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Latest Images From NASA's Cassini Probe to Saturn

Saturn's peaceful beauty invites the Cassini spacecraft for a closer look in this natural color view, taken during the spacecraft's approach to the planet. By this point in the approach sequence, Saturn was large enough that two narrow angle camera images were required to capture an end-to-end view of the planet, its delicate rings and several of its icy moons. The composite is made entire from these two images. Moons visible in this mosaic: Epimetheus (116 kilometers, 72 miles across), Pandora (84 kilometers, 52 miles across) and Mimas (398 kilometers, 247 miles across) at left of Saturn; Prometheus (102 kilometers, 63 miles across), Janus (181 kilometers, 113 miles across) and Enceladus (499 kilometers, 310 miles across) at right of Saturn. (Photo by NASA/WireImage) *** Local Caption ***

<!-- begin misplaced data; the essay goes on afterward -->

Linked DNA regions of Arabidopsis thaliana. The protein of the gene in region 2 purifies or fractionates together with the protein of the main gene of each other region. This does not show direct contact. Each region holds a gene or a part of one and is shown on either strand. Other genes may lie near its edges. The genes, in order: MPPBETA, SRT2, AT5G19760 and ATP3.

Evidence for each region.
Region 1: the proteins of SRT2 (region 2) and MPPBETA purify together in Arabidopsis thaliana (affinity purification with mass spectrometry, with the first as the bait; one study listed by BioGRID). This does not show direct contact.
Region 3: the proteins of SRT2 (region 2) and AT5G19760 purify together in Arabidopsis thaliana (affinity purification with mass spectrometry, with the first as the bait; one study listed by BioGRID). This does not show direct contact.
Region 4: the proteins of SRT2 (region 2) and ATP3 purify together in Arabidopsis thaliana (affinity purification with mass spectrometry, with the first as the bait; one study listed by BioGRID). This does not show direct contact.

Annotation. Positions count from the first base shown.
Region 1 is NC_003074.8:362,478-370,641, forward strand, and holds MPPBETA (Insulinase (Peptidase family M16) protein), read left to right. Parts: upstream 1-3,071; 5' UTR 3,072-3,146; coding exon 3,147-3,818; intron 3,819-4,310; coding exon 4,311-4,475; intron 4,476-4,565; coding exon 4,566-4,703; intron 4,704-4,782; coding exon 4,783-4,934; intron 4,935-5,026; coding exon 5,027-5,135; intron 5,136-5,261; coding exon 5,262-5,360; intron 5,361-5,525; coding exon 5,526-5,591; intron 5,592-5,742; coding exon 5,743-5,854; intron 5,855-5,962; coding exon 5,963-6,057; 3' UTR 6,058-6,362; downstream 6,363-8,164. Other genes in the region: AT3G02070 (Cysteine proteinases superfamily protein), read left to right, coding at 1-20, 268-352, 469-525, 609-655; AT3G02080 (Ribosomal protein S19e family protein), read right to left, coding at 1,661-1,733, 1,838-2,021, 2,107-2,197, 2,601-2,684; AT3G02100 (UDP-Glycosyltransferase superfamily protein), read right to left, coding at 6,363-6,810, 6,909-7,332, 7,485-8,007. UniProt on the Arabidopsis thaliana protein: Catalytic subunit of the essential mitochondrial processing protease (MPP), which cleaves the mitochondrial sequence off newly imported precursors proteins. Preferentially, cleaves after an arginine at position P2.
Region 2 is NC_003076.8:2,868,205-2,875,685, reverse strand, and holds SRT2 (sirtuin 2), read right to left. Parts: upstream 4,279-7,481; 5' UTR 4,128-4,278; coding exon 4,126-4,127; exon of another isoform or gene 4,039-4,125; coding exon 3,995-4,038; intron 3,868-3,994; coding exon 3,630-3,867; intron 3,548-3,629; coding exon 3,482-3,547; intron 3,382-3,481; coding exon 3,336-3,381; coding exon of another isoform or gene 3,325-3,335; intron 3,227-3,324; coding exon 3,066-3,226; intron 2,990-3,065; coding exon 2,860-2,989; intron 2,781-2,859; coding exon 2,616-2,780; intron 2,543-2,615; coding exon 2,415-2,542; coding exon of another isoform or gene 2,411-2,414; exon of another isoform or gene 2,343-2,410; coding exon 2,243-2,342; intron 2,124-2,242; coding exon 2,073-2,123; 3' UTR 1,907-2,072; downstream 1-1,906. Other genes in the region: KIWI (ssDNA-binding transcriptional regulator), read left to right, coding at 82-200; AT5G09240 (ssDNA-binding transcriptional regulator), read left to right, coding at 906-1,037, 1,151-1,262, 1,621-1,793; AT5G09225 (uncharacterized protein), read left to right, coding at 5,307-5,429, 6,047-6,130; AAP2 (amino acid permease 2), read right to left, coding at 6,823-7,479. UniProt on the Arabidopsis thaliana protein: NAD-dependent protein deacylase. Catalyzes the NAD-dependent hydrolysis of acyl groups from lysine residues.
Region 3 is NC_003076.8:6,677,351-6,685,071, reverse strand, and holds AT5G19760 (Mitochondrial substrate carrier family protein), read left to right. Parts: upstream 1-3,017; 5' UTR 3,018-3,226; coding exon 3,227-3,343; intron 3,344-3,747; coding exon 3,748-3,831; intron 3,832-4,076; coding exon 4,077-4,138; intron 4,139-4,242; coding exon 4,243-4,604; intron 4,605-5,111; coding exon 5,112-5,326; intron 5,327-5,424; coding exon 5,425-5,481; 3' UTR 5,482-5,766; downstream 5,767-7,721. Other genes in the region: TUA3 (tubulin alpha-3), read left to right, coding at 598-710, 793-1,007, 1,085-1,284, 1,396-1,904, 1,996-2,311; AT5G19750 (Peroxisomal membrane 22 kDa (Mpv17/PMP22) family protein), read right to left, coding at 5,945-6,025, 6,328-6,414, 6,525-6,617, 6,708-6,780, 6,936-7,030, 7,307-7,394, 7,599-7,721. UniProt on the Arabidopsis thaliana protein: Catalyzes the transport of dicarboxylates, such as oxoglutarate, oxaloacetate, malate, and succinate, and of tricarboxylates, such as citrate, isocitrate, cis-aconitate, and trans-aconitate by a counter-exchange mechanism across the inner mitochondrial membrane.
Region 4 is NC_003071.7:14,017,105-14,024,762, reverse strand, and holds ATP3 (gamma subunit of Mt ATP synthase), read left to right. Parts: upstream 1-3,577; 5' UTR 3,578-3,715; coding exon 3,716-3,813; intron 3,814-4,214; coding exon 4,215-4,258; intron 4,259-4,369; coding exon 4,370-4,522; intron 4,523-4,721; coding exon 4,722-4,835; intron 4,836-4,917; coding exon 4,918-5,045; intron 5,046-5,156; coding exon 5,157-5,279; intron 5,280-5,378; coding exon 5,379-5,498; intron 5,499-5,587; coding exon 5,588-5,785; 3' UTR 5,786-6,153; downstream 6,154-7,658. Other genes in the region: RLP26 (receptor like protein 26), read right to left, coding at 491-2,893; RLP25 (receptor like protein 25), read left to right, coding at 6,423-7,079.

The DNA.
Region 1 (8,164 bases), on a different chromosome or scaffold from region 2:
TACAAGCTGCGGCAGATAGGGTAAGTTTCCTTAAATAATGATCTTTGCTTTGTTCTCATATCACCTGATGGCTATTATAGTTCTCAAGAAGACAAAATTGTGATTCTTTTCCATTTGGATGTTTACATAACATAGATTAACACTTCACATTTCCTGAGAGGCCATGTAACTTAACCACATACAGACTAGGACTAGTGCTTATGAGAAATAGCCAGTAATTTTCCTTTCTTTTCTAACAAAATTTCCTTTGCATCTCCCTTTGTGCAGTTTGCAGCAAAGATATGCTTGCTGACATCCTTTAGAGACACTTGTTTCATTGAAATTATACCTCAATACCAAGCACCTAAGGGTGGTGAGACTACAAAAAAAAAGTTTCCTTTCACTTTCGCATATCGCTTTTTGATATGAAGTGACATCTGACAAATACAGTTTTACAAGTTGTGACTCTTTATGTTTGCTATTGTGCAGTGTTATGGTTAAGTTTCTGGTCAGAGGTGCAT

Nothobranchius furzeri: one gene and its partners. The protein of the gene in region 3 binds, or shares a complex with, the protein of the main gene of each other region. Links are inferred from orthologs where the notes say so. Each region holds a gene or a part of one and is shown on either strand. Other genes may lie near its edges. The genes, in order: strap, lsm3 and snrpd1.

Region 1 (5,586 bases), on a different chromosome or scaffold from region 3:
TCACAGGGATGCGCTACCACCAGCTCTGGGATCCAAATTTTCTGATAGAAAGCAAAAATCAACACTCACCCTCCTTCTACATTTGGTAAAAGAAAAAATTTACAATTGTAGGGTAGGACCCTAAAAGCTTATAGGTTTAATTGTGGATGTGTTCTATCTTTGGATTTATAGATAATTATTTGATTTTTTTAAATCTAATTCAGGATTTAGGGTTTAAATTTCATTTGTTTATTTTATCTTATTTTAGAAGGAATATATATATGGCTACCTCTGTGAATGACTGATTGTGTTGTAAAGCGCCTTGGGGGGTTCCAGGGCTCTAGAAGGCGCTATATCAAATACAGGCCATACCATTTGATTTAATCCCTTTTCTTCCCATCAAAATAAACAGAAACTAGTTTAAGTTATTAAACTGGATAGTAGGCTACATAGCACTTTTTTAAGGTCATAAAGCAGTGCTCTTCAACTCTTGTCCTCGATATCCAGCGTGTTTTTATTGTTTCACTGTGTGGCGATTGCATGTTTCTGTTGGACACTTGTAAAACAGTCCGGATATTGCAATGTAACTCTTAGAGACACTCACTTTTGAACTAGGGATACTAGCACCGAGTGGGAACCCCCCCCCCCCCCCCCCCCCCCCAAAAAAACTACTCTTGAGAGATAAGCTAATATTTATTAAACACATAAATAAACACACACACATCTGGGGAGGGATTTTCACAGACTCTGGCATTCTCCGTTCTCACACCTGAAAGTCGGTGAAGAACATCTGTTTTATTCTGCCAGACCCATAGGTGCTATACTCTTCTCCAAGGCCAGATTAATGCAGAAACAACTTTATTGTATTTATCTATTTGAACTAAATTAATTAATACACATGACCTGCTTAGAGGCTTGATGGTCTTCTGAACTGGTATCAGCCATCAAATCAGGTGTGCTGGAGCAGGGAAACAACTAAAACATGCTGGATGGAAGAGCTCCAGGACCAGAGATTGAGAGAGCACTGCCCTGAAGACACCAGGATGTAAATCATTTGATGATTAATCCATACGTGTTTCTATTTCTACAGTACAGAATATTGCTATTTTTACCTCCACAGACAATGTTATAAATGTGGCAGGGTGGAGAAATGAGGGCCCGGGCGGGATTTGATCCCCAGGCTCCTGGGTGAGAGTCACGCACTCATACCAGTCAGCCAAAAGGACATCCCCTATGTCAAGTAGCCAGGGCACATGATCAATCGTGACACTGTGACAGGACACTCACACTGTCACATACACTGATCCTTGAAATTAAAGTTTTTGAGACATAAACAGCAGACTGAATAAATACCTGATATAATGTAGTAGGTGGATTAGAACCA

Amazing Saturn: Giant hurricane, incredible rings

Stunning images from NASA's Cassini spacecraft provide the first close-up, visible-light views of a massive hurricane churning around Saturn's north pole. According to NASA, the hurricane's eye is about 1,250 miles (2,000 kilometers) wide, 20 times larger than the average hurricane eye on Earth. Scientists believe the massive storm has been active for years. Scientists will use the hurricane on Saturn to study hurricanes on Earth that feed off warm ocean water. Meanwhile, a new research has revealed how Saturn keeps itself looking young.